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Magazine Reports Ted Williams Is Stored Frozen in Two Pieces
By RICHARD SANDOMIR
After Ted Williams's death last year, his head was surgically removed from his body at a cryonics facility in Scottsdale, Ariz., Sports Illustrated reported on its Web site yesterday. The head and body are preserved in liquid nitrogen.
The magazine also reported that Williams's son, John-Henry, owes the facility, Alcor Life Extension Foundation, $111,000 of the $136,000 bill.
Ted Williams's will stated that he wanted to be cremated. But his son produced a note, which was said to be written and signed in a Florida hospital room in November 2000, pledging that he, his father and his sister Claudia wanted to be cryonically preserved.
The magazine reports that 8 of 182 DNA samples taken from Williams were missing, and that his shaven head, which was drilled with holes, was accidentally cracked 10 times.
She said there was normally no reason to take DNA samples because DNA can be gleaned from hair. And, she added, "How do you accidentally crack something 10 times?"
The only known documentation that links Ted and cryonic suspension is a piece of motor oil-stained scrap paper signed by Ted, John Henry and John Henry's sister Claudia Williams a paper stating their desire to be put in "Bio-Stasis after we die" on the chance that the three of them could "be together in the future", and a paper whose authenticity is contested by Ted's 24-hour attendants and his first-born child, Bobby-Jo Ferrell. The note is dated Nov. 2, 2000. Williams lived another 20 months. Twenty months went by and he never signed a more official document than that scrap paper, nothing witnessed, nothing filed, nothing notarized. He never signed an agreement with Alcor to be suspended. Alcor people came into his house -- the convenience of a house call! -- and he never even met them, never mind signed any documents. He simply hollered from a back room, according to a taped conversation between Johnson and an Alcor field representative.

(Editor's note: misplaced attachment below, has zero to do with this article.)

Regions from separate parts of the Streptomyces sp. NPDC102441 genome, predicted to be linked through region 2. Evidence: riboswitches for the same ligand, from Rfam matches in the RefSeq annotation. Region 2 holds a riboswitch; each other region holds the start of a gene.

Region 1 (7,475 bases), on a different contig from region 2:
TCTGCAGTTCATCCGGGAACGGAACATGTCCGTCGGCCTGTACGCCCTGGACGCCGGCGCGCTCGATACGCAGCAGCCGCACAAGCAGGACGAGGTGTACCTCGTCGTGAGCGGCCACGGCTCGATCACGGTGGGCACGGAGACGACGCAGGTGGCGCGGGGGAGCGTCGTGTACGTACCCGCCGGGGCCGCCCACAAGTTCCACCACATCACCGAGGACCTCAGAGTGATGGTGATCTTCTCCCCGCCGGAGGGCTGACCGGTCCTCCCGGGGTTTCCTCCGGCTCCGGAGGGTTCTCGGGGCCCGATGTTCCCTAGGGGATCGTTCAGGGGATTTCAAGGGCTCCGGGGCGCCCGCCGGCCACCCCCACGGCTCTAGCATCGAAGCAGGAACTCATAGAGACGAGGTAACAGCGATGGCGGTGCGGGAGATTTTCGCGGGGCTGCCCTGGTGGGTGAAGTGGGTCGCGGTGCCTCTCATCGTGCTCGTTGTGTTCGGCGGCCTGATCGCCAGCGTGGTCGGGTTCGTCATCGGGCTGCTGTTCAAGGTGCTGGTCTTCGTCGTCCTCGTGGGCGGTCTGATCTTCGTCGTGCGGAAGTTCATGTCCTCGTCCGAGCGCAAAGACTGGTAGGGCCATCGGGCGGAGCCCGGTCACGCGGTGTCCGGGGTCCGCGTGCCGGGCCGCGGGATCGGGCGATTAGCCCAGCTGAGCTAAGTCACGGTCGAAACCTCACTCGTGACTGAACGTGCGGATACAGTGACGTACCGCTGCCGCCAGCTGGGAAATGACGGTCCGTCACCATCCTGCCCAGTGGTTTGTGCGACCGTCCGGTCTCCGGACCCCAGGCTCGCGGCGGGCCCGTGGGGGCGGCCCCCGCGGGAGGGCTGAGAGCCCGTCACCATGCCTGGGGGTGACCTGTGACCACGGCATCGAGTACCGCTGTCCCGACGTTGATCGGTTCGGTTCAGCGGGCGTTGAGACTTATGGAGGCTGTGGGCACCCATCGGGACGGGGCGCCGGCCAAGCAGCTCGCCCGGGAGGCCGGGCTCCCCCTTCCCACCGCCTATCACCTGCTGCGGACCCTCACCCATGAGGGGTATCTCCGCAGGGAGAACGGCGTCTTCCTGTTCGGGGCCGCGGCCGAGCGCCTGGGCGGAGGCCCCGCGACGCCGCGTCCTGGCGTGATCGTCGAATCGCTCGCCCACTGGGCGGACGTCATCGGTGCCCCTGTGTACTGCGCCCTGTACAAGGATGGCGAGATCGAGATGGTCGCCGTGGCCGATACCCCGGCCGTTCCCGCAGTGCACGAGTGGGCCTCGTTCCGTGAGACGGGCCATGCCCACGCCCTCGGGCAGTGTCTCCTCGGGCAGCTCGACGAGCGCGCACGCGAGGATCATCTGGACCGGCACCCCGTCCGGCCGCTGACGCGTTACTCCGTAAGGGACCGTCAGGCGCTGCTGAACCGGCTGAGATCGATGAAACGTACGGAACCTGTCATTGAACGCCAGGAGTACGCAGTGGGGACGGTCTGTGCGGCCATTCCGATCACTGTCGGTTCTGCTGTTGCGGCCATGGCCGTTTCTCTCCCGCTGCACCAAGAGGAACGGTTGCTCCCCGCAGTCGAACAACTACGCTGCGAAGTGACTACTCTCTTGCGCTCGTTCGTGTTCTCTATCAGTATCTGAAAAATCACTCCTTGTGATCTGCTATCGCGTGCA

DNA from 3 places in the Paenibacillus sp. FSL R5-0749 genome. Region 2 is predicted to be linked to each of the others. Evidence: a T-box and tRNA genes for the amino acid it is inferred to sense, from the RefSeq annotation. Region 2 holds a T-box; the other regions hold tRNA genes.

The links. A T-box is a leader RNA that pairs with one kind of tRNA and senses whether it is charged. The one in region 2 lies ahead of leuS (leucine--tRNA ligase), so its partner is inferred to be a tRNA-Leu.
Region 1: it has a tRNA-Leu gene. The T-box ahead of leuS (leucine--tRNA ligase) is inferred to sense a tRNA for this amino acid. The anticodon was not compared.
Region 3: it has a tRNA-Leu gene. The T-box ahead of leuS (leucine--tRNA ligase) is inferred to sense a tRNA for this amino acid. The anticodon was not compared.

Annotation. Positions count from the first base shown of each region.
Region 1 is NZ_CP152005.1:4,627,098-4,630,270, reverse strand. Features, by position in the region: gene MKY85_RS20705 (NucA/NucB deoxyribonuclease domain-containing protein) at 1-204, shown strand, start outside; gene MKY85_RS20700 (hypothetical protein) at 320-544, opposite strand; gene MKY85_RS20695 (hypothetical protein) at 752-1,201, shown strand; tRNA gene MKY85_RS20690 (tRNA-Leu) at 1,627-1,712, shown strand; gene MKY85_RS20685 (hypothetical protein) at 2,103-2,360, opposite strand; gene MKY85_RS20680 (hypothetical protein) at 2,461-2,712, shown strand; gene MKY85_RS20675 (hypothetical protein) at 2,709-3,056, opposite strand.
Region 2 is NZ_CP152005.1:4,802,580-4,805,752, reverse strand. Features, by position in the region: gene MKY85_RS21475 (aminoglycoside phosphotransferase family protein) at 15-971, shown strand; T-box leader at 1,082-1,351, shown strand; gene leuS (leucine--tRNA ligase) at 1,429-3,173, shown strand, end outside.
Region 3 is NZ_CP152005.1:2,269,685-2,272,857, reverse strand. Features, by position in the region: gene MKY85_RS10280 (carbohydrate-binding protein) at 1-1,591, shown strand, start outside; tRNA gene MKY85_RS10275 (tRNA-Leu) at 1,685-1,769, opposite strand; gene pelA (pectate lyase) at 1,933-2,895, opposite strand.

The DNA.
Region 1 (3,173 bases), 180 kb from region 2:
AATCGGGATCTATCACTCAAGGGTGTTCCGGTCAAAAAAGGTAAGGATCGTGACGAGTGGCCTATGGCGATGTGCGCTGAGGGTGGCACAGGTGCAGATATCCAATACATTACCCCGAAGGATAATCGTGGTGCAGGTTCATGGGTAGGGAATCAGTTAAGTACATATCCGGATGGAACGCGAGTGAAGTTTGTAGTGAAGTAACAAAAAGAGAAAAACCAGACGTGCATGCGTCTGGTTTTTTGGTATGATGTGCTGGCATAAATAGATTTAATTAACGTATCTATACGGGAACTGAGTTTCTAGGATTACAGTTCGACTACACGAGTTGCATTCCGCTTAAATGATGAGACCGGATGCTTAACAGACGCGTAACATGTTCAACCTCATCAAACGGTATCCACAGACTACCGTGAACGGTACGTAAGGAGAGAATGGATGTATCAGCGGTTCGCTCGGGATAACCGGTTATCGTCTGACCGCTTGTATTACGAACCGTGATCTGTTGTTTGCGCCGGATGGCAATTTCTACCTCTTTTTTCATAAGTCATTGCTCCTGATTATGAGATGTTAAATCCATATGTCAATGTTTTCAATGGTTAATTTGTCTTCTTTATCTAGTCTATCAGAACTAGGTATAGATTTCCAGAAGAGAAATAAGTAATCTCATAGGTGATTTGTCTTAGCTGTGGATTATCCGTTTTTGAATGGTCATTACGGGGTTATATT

And then, only after Ted died, was a consent form submitted to Alcor. The line for his signature -- the member's -- was blank, what with Ted being dead and all. John Henry filled out the rest of it.
The magazine's report may bring new life to the Ferrells' fight to have Williams's body cremated. Heer said the family was exploring legal options, including returning to Citrus County Circuit Court in Florida with proof that Claudia Williams was not present when she was said to have signed the note with her father and brother.
Ex-employee: Alcor threatened to dispose of Ted's body
Former Alcor Life Extension Foundation employee Larry Johnson said company officials suggested, perhaps jokingly, they would ship Williams' body to John Henry Williams if the son didn't pay the money he still owes the company, The New York Times reported in Thursday's editions.
"One director said that if John Henry didn't pay, they should ship the body in a cardboard box to him, then to Bobbi-Jo [Williams Ferrell]," Johnson said in a telephone interview to the newspaper.
Johnson, formerly the Chief Operating Officer at Alcor, said in the report that John Henry Williams still owes the foundation $111,000. The entire preservation process costs $136,000.
just the thought of my body being desecrated and destroyed angers me.